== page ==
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Cannabidiol (CBD) is a non-intoxicating cannabinoid derived from Cannabis sativa. CBD initially drew scientific interest due to its anticonvulsant properties but increasing evidence of other therapeutic effects has attracted the attention of additional clinical and non-clinical populations, including athletes. Unlike the intoxicating cannabinoid, Δ9-tetrahydrocannabinol (Δ9-THC), CBD is no longer prohibited by the World Anti-Doping Agency and appears to be safe and well-tolerated in humans. It has also become readily available in many countries with the introduction of over-the-counter "nutraceutical" products. The aim of this narrative review was to explore various physiological and psychological effects of CBD that may be relevant to the sport and/or exercise context and to identify key areas for future research. As direct studies of CBD and sports performance are is currently lacking, evidence for this narrative review was sourced from preclinical studies and a limited number of clinical trials in non-athlete populations. Preclinical studies have observed robust anti-inflammatory, neuroprotective and analgesic effects of CBD in animal models. Preliminary preclinical evidence also suggests that CBD may protect against gastrointestinal damage associated with inflammation and promote healing of traumatic skeletal injuries. However, further research is required to confirm these observations. Early stage clinical studies suggest that CBD may be anxiolytic in "stress-inducing" situations and in individuals with anxiety disorders. While some case reports indicate that CBD improves sleep, robust evidence is currently lacking. Cognitive function and thermoregulation appear to be unaffected by CBD while effects on food intake, metabolic function, cardiovascular function, and infection require further study. CBD may exert a number of physiological, biochemical, and psychological effects with the potential to benefit athletes. However, well controlled, studies in athlete populations are required before definitive conclusions can be reached regarding the utility of CBD in supporting athletic performance.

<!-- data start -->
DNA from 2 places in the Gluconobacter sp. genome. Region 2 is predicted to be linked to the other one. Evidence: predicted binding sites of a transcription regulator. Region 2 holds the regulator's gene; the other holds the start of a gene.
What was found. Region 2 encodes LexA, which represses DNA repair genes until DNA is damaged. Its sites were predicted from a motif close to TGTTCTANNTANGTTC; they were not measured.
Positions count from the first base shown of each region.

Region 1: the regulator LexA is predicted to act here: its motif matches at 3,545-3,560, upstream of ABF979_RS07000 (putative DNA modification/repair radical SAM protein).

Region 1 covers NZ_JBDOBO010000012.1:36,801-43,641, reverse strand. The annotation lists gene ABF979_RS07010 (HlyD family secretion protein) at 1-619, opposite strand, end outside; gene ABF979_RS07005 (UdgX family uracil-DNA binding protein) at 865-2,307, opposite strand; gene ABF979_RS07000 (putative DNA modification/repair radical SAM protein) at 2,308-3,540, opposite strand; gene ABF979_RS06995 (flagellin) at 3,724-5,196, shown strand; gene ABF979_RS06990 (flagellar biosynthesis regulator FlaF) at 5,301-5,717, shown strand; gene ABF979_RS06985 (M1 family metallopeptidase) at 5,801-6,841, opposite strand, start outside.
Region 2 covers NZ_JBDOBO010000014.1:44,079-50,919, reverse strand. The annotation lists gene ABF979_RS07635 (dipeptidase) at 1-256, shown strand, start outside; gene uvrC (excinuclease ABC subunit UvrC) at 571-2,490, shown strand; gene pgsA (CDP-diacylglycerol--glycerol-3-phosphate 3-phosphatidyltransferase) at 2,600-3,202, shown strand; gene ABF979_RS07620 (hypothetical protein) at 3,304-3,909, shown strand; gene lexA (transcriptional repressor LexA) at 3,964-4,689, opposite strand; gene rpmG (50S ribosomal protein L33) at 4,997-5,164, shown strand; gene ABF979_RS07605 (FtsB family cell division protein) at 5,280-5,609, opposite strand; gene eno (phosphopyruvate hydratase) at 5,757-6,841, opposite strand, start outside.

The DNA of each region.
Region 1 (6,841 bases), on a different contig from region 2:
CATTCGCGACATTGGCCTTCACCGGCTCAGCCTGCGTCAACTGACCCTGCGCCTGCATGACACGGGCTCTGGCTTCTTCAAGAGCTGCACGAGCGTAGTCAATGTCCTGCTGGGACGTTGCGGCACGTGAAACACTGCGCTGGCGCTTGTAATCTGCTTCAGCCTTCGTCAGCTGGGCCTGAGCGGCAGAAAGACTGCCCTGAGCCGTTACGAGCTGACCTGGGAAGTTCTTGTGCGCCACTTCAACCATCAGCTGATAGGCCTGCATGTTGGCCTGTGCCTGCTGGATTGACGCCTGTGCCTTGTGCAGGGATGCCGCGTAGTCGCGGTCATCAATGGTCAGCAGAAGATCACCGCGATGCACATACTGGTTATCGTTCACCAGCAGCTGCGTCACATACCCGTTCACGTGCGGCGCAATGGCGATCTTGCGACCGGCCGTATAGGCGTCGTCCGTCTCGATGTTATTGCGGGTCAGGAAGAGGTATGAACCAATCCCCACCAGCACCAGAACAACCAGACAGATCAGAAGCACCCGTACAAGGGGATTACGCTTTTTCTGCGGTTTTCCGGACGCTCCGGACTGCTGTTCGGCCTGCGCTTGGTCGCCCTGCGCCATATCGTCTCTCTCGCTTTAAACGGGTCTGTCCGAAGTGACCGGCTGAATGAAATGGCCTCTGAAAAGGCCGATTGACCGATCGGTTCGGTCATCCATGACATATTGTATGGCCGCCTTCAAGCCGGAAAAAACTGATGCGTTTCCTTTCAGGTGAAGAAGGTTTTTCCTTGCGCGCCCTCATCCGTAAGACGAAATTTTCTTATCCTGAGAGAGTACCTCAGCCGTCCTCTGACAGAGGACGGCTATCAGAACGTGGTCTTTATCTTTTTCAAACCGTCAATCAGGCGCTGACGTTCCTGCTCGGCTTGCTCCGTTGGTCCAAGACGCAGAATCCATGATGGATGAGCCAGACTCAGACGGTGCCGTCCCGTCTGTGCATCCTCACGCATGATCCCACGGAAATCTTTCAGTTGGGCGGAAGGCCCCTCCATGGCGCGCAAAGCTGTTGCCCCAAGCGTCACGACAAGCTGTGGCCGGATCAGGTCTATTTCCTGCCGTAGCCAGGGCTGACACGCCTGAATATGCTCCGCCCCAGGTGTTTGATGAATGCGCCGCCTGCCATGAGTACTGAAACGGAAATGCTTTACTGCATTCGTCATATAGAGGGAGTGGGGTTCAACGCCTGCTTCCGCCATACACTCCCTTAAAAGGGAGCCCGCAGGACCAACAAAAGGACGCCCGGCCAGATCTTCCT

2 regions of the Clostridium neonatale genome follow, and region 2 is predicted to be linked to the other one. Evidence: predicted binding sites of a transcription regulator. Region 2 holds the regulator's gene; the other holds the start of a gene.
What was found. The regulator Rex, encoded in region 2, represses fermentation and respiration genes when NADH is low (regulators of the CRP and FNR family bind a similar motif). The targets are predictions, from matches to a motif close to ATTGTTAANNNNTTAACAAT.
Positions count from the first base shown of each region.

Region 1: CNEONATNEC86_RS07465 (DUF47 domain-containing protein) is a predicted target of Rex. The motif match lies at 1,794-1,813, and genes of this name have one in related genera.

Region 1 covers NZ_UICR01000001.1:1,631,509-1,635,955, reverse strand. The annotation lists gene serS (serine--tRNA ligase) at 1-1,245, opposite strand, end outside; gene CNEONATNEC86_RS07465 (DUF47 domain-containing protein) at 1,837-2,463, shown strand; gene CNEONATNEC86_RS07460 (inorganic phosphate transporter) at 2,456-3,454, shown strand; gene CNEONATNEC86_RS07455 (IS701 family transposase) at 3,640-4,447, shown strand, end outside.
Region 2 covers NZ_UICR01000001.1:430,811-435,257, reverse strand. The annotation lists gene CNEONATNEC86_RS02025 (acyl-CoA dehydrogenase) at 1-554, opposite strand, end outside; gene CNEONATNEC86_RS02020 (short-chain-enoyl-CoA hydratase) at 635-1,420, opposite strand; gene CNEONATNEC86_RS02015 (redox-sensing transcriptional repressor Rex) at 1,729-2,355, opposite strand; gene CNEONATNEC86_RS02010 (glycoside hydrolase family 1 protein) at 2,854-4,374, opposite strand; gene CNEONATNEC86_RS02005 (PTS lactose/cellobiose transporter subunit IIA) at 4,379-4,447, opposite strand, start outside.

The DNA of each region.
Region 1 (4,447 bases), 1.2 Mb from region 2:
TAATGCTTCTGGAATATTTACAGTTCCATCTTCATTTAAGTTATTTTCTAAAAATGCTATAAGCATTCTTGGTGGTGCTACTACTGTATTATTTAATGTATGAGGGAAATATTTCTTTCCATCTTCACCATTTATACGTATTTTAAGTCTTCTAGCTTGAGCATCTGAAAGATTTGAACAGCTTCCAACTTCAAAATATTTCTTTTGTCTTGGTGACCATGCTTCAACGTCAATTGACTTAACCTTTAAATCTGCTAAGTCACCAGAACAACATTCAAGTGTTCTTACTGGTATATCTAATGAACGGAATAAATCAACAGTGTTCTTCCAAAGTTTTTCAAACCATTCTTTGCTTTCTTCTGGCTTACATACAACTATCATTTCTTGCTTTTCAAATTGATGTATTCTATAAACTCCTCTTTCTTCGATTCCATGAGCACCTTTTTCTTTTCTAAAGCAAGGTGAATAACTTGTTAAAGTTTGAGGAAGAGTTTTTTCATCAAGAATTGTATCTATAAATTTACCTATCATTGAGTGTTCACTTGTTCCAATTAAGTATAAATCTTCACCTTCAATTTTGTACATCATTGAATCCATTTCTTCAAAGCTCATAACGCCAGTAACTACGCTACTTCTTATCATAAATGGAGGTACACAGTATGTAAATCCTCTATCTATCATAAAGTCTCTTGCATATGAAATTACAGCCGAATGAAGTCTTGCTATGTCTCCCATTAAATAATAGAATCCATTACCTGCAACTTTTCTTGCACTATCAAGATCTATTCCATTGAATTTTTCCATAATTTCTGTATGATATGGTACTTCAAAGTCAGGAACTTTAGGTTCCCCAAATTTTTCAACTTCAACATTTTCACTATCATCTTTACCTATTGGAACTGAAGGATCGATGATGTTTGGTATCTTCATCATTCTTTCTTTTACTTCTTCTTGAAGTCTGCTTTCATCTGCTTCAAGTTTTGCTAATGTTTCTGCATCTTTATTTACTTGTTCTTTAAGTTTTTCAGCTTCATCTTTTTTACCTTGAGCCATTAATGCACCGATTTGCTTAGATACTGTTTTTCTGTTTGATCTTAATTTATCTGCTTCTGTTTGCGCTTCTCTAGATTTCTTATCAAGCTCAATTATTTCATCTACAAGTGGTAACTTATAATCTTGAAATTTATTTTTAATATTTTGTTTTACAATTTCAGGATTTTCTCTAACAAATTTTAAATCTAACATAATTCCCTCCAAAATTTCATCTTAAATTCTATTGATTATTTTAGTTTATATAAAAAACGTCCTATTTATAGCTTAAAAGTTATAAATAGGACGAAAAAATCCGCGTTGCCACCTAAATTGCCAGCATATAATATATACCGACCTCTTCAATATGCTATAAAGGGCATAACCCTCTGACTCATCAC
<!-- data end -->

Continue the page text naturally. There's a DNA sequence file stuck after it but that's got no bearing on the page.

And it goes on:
... In summary, we identified CBD as a selective OX1R antagonist and such effect could contribute to explaining, for example, the anorexigenic effect exerted by CBD reported in some studies [45], since OX1R is localized in appetite-regulating neurons in the hypothal- In fact, among the contacting residues in the OX1R binding site, CBD formed stable interactions with the only two non-conserved residues between OX1R and OX2R, that is OX1R Ser103 2.61 (pose I) and OX1R Ala127 3.33 (pose III), both replaced by a bulkier threonine residue in OX2R, which contributed to the destabilization of the CBD-OX2R complex during MD simulations, in agreement with the results from the binding assays. Furthermore, the docking/MD study identified a protein-ligand interaction network involving OX1R residues reported to be critical for antagonist binding, in agreement with the experimental validation. ...